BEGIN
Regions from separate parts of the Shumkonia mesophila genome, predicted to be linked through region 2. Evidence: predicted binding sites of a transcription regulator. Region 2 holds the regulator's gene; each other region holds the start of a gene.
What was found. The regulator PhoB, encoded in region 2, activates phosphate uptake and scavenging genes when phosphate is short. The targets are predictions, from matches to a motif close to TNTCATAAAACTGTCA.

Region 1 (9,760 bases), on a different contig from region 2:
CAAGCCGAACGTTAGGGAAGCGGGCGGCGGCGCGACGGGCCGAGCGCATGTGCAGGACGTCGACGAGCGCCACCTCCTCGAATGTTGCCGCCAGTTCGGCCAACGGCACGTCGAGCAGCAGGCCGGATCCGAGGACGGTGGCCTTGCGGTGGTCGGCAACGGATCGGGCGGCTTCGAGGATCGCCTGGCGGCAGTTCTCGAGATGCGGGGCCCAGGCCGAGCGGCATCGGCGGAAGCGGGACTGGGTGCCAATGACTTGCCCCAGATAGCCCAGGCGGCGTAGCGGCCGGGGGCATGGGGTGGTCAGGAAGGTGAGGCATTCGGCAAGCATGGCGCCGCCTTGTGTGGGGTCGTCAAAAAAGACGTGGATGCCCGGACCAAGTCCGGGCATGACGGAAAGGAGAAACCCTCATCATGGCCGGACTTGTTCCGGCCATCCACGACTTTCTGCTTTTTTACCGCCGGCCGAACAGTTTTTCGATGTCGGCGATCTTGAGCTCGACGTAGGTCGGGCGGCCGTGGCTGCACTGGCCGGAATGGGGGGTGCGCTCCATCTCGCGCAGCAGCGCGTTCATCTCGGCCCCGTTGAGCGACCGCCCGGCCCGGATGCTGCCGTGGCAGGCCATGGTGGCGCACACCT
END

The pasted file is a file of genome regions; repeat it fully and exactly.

Regions from separate parts of the Shumkonia mesophila genome, predicted to be linked through region 2. Evidence: predicted binding sites of a transcription regulator. Region 2 holds the regulator's gene; each other region holds the start of a gene.
What was found. The regulator PhoB, encoded in region 2, activates phosphate uptake and scavenging genes when phosphate is short. The targets are predictions, from matches to a motif close to TNTCATAAAACTGTCA.

Region 1 (9,760 bases), on a different contig from region 2:
CAAGCCGAACGTTAGGGAAGCGGGCGGCGGCGCGACGGGCCGAGCGCATGTGCAGGACGTCGACGAGCGCCACCTCCTCGAATGTTGCCGCCAGTTCGGCCAACGGCACGTCGAGCAGCAGGCCGGATCCGAGGACGGTGGCCTTGCGGTGGTCGGCAACGGATCGGGCGGCTTCGAGGATCGCCTGGCGGCAGTTCTCGAGATGCGGGGCCCAGGCCGAGCGGCATCGGCGGAAGCGGGACTGGGTGCCAATGACTTGCCCCAGATAGCCCAGGCGGCGTAGCGGCCGGGGGCATGGGGTGGTCAGGAAGGTGAGGCATTCGGCAAGCATGGCGCCGCCTTGTGTGGGGTCGTCAAAAAAGACGTGGATGCCCGGACCAAGTCCGGGCATGACGGAAAGGAGAAACCCTCATCATGGCCGGACTTGTTCCGGCCATCCACGACTTTCTGCTTTTTTACCGCCGGCCGAACAGTTTTTCGATGTCGGCGATCTTGAGCTCGACGTAGGTCGGGCGGCCGTGGCTGCACTGGCCGGAATGGGGGGTGCGCTCCATCTCGCGCAGCAGCGCGTTCATCTCGGCCCCGTTGAGCGACCGCCCGGCCCGGATGCTGCCGTGGCAGGCCATGGTGGCGCACACCT